FOR those who like their fillet rare with blood oozing onto the plate, Alex Ferguson has served up a prime cut in his autobiography and the main course is Roy Keane.
To call this a filleting is not to do it justice. Ferguson has sliced and diced the Corkman and it is no surprise that Keane is apparently talking to his lawyers.
But even if Keane should be horrified by the picture painted of a hollowed out and ageing prize-fighter, unable to punch with his usual ferocity but still raging against the world, he should also realise that Ferguson has unwittingly highlighted some of his own weaknesses by offering such a bitter and lop-sided view of their relationship.
Ferguson doffs his cap very briefly to Keane's impact on Manchester United but in an entire chapter devoted to the man who brought him more success than anyone else, he focuses firmly on Keane the Destroyer.
The most damning assessment Ferguson offers of Keane is when he tags the man who was the bedrock of Manchester United for ten years with the kind of toxic personality which can bring silence to a room or bully people into submission.
Ferguson need not look very far to find a similar profile but in this case, he's firing the bullets and he was never going to turn the gun on himself.
He accepts that Keane was his dressing room general and that he was able to relax about discipline and motivation because of that.
He was happy to allow Keane plenty of latitude in enforcing his will on the rest of the players and didn't cry halt until the infamous MUTV rant.
Even then, it seems that Ferguson would have accepted an apology and moved on but Keane had turned his searchlight glare on a certain horse owned by major Manchester United shareholders and from that point on, the end was inevitable.
It was widely felt at the time that the very public nature of the dispute with John Magnier had impacted negatively on Manchester United's form so the Corkman wasn't alone in thinking that Ferguson's dalliance with the bloodstock industry was not helping the club.
"He gave an interview to David Walsh of the Sunday Times saying I only looked after myself and used the John Magnier/Rock of Gibraltar situation as an example. Unbelievable," claims Ferguson before describing the scene in his office on the day he took Keane to task for verbally assassinating the club's young players – Darren Fletcher and John O'Shea in particular.
"That day in my office, when we clashed, I saw the anger in him. His eyes blackened. He went on about John Magnier that day as well. I never understood his obsession with the Rock of Gibraltar affair."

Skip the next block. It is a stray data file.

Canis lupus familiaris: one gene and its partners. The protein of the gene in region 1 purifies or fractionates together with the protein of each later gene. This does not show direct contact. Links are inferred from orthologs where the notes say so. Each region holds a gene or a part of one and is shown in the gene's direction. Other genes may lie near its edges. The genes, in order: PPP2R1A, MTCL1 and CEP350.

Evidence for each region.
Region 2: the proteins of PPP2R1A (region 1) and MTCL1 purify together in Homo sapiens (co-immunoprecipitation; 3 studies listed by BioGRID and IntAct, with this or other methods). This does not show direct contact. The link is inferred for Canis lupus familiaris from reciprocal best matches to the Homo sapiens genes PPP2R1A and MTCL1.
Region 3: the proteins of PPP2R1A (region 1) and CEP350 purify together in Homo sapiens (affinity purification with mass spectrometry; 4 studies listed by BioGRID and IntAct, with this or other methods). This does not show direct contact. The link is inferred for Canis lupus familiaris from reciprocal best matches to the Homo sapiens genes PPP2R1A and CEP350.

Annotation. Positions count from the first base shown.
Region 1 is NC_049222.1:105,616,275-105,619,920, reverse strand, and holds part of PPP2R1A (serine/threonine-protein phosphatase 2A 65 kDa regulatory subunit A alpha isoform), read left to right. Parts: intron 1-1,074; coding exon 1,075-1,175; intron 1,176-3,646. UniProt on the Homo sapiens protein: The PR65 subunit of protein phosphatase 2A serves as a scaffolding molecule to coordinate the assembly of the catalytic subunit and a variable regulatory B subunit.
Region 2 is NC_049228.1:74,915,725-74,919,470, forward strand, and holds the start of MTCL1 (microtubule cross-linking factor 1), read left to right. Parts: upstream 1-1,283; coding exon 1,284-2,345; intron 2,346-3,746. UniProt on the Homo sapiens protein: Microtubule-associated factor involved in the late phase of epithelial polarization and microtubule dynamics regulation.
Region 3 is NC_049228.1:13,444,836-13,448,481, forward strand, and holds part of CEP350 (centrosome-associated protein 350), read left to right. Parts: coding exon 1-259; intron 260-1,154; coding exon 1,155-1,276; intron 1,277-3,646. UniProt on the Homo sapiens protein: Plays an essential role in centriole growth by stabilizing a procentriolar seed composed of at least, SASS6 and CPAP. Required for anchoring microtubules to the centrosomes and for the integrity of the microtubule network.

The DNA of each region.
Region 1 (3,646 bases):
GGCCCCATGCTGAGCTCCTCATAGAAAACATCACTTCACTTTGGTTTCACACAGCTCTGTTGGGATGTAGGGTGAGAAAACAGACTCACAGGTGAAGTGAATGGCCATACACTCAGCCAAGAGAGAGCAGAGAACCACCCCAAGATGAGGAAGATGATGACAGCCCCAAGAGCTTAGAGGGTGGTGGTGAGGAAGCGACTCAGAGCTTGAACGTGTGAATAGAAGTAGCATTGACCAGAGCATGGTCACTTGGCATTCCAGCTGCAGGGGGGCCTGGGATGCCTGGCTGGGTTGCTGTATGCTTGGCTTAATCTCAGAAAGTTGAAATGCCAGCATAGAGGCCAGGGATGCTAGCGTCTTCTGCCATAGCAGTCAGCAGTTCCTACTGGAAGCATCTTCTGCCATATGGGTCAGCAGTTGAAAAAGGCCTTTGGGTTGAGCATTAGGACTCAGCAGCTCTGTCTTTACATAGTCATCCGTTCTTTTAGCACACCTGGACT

To Keane, Rock of Gibraltar was Ferguson succumbing to outside forces; buying into the celebrity world and taking his eye off the ball – again an observation made by many seasoned pundits at the time.
But Ferguson saw a dangerous man, with hard eyes and an irrational viewpoint.
Elsewhere, he plays on the theme of Keane as a wildman, prone to fits of rage and unpredictable behaviour.
"The hardest part of Roy's body is his tongue. He has the most savage tongue you can imagine. He can debilitate the most confident person in the world in seconds with that tongue.
"What I noticed about him that day as I was arguing with him was that his eyes started to narrow, almost to wee black beads. It was frightening to watch. And I'm from Glasgow.
"Roy's an intelligent guy. I saw him reading some interesting books," said Ferguson and a cynic might detect a note of sarcasm there.
"He's a good conversationalist and good company when he's in the right mood.
"The physio would come in and ask 'What sort of mood is Roy in today' because that would determine the whole mood of the dressing room.
"That was how influential he was in our daily lives. With his contradictions and mood swings, he could be wonderful one minute and antagonistic the next. The switch would flick in a moment.
"After Roy had left, Carlos saw I was quite upset. Never in his life, had he witnessed a scene of that nature.
"He called it the worst imaginable spectacle in the life of a professional football club. 'He needs to go Carlos,' I said. 'One hundred per cent,' he said. 'Get rid of him'."
Earlier in the chapter, Ferguson claims that Keane's rants at the time were all about one thing.
"I believe – and Carlos Quieroz was at one with me on this – that Roy Keane's behaviour pattern changed when he realised that he was no longer the Roy Keane of old. We're certain of that.
"I think Roy assumed he was coming to the end of his playing career and was starting to think he was the manager.
"He was assuming managerial responsibilities and of course, it's not a managerial responsibility to go on Manchester United television and slaughter your teammates."
And it is on the subject of Keane's first steps in management that Ferguson reserves his nastiest line.
"If you studied his final days at Sunderland, Ipswich, his beard would get whiter and his eyes blacker," said Ferguson.
"His two spells in management proved one thing: he needs money. He spent at Sunderland and failed. He spent a lot at Ipswich and came up short."